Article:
Is the ‘blunt tool’ of monetary policy actually just a dull tool?
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Even though the Fed’s interest rate hikes have maybe started slowing down the hot labor market — which is what the Fed wants, in order to slow inflation — it’s important to keep it all in context.
Over the past year, the Fed has raised the federal funds target rate from basically zero to around 5%, which is historically a really big, really fast increase. And the unemployment rate posted today — 3.5% — is still historically low.
So, all that talk about monetary policy being a blunt tool — maybe that tool is kind of dull?
If in 2019, Fitch Ratings economist Olu Sonola was told that the Fed would have raised rates this high this quickly, he would have thought “the unemployment rate would have increased by at least one and a half percent.”
Here’s the basic econ 101 logic: The Fed raises the cost of borrowing, consumers spend less, companies can’t finance payroll as easily, the economy slows, and the result is fewer jobs.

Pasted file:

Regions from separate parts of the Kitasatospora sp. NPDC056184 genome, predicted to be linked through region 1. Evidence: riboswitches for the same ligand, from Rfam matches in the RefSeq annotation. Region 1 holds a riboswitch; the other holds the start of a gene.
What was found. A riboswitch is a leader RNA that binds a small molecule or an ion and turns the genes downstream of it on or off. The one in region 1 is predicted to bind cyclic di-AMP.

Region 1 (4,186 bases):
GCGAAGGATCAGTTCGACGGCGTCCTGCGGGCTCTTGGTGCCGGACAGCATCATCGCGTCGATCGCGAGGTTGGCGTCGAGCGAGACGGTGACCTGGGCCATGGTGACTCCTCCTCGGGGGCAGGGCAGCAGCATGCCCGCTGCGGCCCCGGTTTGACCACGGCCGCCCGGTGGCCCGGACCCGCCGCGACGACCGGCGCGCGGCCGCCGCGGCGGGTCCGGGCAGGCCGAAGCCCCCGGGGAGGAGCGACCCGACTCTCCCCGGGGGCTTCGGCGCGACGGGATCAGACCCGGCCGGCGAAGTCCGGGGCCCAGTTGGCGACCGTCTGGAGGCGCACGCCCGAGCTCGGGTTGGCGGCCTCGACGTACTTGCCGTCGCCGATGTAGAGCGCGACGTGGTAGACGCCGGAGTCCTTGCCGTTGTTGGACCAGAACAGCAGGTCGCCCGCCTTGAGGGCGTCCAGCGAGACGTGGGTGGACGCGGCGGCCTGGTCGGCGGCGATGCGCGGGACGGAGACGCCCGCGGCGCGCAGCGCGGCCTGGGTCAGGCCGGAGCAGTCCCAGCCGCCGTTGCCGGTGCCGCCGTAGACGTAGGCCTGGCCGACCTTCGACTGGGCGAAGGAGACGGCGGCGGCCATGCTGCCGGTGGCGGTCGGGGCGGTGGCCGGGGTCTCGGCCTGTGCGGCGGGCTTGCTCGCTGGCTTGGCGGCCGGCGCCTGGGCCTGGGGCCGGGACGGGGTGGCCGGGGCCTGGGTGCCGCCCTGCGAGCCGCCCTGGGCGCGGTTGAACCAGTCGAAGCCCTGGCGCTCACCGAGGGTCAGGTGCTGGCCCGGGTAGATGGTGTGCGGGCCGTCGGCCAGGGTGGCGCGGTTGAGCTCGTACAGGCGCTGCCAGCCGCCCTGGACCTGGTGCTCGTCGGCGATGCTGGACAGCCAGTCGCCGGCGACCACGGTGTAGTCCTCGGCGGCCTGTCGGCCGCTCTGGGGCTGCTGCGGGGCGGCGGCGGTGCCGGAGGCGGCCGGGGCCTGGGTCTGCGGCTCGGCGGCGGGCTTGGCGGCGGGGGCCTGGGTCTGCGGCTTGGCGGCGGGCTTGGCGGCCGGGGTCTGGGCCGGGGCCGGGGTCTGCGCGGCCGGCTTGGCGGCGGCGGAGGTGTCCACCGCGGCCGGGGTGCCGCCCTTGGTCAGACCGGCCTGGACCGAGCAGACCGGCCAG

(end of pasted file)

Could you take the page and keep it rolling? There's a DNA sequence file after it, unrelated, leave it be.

But if by later this year the labor market is still this tight, Sonola will start questioning whether COVID has done to macroeconomic theory what it did to something like downtown office buildings.
“What the pandemic has done is introduce a number of variables and elements into the equation that the people who wrote macroeconomic textbooks just didn’t think about,” he said.
Most econ textbooks don’t have chapters on revenge travel, boomer retirements or long COVID, which have kept labor demand higher and supply scarcer. Anil Kashyap, a professor at the University of Chicago’s business school said part of this is just delayed pain. Multiple companies are still paying workers with the help of low-interest loans they took out before rates spiked.
“There’s a bunch of businesses that have loans and bonds that were about zero that are going to need to refinance,” Kashyap said. “And when they do, they’re going to face a much higher cost of capital.”
That’s one example of that famous long and variable lag. And speaking of Fed cliches, calling interest rates a “blunt tool” for the economy might not be the best metaphor. Economist Preston Mui at Employ America says they’re more like a steamroller.
“So, a steamroller works well if you’re trying to compact gravel or flatten concrete,” he explains. “But if there are large rocks in the way for example, a steamroller is not going to work as well there.”
It’s a helpful analogy, especially because if someone has been laid off, they might feel like they’ve been run over.
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